You can’t make a living on 500 cases.
Winemakers who are adaptable, not doctrinaire have the greatest chance for success. The trouble is, if your hit eclectic varietal is limited in acreage or is planted in a distant part of the state, how does a New Californian style winemaker follow up their big local winemaking hit if their resources are limited to 2 tons or roughly 100 cases? Or even 500 cases? You can’t make a living on 500 cases.
The next generation of start-up winemakers will have to have a portfolio of adaptable skills, both boutique and industrial. Winemakers have to be well versed in wine style, interventionist and non-interventionist, what sells to distributors, direct to bottle shops, sommelier driven restaurants and in the tasting room. The approach is practical, not dogmatic and not out of step with some of the winemakers in New California. Defining the terms natural and industrial seems to be the hottest topic in wine making these days, when only 5 years ago wine making was all about balance, as in pursuit of. How will natural be re-defined in 5 more years? How will the broad California appellation evolve?
Cabernet in Sonoma Vs. Barbera in Mendo
We as winemakers have to be both aggressive and flexible in simply finding fruit. I can find Cabernet in Sonoma County pretty easily if I can afford it. But I can’t find Sangiovese and Barbera, at least not at the price I’d like. I could go to the Foothills, but good luck if they deliver in 2 ton lots to Cloverdale. I could go to Lake or Mendocino County for a couple tons, but I’ll have to pick it up and prices aren’t $500/ton any more for small lots. Try closer to $1500/ton and many growers won’t sell 2 tons lots.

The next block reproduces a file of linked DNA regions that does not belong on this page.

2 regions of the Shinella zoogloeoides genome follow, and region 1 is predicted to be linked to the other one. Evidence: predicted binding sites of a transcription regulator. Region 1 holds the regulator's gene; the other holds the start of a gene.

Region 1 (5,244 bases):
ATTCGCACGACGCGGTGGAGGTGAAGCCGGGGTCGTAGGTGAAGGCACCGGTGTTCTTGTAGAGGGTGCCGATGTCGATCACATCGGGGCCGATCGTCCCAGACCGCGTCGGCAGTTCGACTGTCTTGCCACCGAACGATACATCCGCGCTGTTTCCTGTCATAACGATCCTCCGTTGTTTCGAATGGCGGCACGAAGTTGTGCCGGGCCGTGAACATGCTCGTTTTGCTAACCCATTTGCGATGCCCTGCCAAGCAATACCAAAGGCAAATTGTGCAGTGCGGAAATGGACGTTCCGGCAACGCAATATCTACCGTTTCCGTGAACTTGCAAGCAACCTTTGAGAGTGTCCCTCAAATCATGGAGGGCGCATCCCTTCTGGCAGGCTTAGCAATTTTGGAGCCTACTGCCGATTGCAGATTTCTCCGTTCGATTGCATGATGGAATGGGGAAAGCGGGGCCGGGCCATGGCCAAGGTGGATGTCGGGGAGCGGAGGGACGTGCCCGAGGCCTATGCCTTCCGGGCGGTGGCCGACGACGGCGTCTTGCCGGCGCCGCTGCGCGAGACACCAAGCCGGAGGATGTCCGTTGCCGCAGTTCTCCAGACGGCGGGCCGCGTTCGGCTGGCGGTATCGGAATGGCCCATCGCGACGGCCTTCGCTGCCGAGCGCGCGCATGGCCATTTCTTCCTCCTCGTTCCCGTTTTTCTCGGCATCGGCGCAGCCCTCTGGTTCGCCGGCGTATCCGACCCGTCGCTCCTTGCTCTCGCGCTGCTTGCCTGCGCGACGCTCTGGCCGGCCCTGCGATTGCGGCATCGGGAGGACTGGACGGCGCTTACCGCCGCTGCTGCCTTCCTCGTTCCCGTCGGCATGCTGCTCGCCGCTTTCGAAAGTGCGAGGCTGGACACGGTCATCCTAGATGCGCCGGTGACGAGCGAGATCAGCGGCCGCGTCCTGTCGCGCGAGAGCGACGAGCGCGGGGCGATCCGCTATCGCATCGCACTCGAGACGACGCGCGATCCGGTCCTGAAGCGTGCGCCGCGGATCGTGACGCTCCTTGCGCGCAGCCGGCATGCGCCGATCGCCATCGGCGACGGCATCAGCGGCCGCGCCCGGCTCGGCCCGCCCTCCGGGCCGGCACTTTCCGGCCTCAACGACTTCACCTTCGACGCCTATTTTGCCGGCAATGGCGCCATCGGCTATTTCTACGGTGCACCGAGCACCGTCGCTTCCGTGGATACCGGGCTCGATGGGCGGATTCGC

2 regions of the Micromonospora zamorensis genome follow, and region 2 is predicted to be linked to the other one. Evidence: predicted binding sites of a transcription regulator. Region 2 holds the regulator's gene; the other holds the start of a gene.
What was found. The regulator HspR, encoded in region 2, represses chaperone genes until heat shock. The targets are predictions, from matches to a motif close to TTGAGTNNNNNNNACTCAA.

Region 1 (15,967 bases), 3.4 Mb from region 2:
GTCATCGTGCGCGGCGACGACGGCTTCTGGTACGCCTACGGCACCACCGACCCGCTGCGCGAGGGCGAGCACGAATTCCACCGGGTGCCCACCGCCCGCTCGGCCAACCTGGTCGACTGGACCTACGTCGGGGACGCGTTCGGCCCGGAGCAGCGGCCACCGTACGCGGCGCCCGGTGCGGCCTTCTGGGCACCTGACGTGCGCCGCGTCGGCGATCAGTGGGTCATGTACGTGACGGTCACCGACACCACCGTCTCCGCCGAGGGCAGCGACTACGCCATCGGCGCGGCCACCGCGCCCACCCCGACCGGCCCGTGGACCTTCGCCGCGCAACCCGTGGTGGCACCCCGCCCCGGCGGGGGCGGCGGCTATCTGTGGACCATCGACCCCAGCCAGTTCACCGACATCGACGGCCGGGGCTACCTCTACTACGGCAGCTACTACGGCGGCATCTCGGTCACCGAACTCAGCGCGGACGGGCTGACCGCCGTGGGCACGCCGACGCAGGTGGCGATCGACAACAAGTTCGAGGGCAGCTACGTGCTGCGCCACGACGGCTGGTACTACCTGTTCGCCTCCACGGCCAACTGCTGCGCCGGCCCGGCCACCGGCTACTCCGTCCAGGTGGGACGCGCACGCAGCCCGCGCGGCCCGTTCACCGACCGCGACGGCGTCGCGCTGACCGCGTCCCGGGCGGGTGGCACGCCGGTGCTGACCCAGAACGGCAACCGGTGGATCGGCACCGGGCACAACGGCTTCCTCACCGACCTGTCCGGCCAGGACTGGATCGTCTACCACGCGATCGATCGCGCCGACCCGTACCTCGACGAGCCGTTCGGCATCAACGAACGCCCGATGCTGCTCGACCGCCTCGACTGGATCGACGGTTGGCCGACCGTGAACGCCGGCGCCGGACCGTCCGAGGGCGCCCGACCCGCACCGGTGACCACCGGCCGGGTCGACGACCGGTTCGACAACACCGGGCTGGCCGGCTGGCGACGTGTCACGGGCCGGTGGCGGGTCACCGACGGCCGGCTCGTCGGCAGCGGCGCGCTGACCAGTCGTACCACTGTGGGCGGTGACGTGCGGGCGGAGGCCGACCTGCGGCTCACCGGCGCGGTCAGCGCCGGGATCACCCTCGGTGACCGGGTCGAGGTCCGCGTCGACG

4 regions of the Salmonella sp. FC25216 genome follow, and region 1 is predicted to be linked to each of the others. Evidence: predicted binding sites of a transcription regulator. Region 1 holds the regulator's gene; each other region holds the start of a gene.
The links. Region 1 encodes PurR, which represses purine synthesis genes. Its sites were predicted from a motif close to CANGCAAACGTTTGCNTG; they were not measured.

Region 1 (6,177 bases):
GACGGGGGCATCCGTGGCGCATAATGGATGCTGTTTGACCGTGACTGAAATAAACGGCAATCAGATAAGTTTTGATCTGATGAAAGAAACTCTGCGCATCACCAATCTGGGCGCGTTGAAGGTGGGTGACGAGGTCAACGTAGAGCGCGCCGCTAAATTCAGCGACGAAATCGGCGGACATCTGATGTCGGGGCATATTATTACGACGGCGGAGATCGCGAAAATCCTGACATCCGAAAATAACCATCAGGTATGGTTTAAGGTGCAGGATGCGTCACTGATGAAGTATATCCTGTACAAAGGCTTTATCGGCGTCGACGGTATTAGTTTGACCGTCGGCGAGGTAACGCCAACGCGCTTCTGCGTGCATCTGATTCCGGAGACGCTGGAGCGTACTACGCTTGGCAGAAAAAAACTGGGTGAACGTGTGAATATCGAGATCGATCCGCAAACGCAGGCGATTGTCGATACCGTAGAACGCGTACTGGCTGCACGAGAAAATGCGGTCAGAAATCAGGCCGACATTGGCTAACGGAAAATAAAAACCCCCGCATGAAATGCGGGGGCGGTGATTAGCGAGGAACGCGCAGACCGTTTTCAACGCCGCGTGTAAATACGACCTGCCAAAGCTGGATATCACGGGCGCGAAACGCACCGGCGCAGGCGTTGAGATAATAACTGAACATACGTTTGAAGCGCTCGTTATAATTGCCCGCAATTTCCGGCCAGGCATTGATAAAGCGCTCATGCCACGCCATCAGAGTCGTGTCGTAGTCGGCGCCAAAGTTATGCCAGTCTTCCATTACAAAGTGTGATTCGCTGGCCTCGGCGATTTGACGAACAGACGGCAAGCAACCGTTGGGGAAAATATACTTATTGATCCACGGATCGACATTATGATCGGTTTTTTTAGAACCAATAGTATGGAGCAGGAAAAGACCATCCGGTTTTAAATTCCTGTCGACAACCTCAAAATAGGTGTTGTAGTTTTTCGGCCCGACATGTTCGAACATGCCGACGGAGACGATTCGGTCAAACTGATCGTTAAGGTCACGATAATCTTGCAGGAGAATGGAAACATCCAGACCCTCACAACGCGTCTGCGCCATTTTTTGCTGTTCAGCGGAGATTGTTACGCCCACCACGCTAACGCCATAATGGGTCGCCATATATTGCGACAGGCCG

A wine sold at $25/bottle full retail is not a sustainable model for a stand-alone winery if the fruit alone sells for $2500/ton, not including crush fees. $2500 per ton and higher is not uncommon for many varietals in Sonoma County, my backyard. Winemaking can work as a side-hobby, but not as a self-sustaining business with a 500 case production, so don’t quit your day job.
Sure, there are pockets of small vineyards in Dry Creek and Alexander Valley looking to sell to “home winemakers”, but fruit quality and consistency can be painfully erratic. I know; I purchase from small farms every season. As winemaker, I have to be part time vineyard manager and viticulturist.
Lodi is already dealing with lower yields on old-vine Zinfandel and increases in labor and facility costs. Much of that planted acreage will sell to the highest bidder or simply be torn out and replaced with younger, more vigorous varietals and planted for mechanized harvesting. Recent articles show the increasing economic concerns of growers dealing with decreasing yields and increasing labor or skills costs. Mechanization is here and is growing.
There was (past tense) a wave of New Californian winemaker using forgotten varietals at cheap prices. Now, everyone is using them (again). Unfortunately, those varietals are more expensive as demand has increased, or simply, those vines have been ripped out in favor of more vigorous and popular varietals that demand higher prices.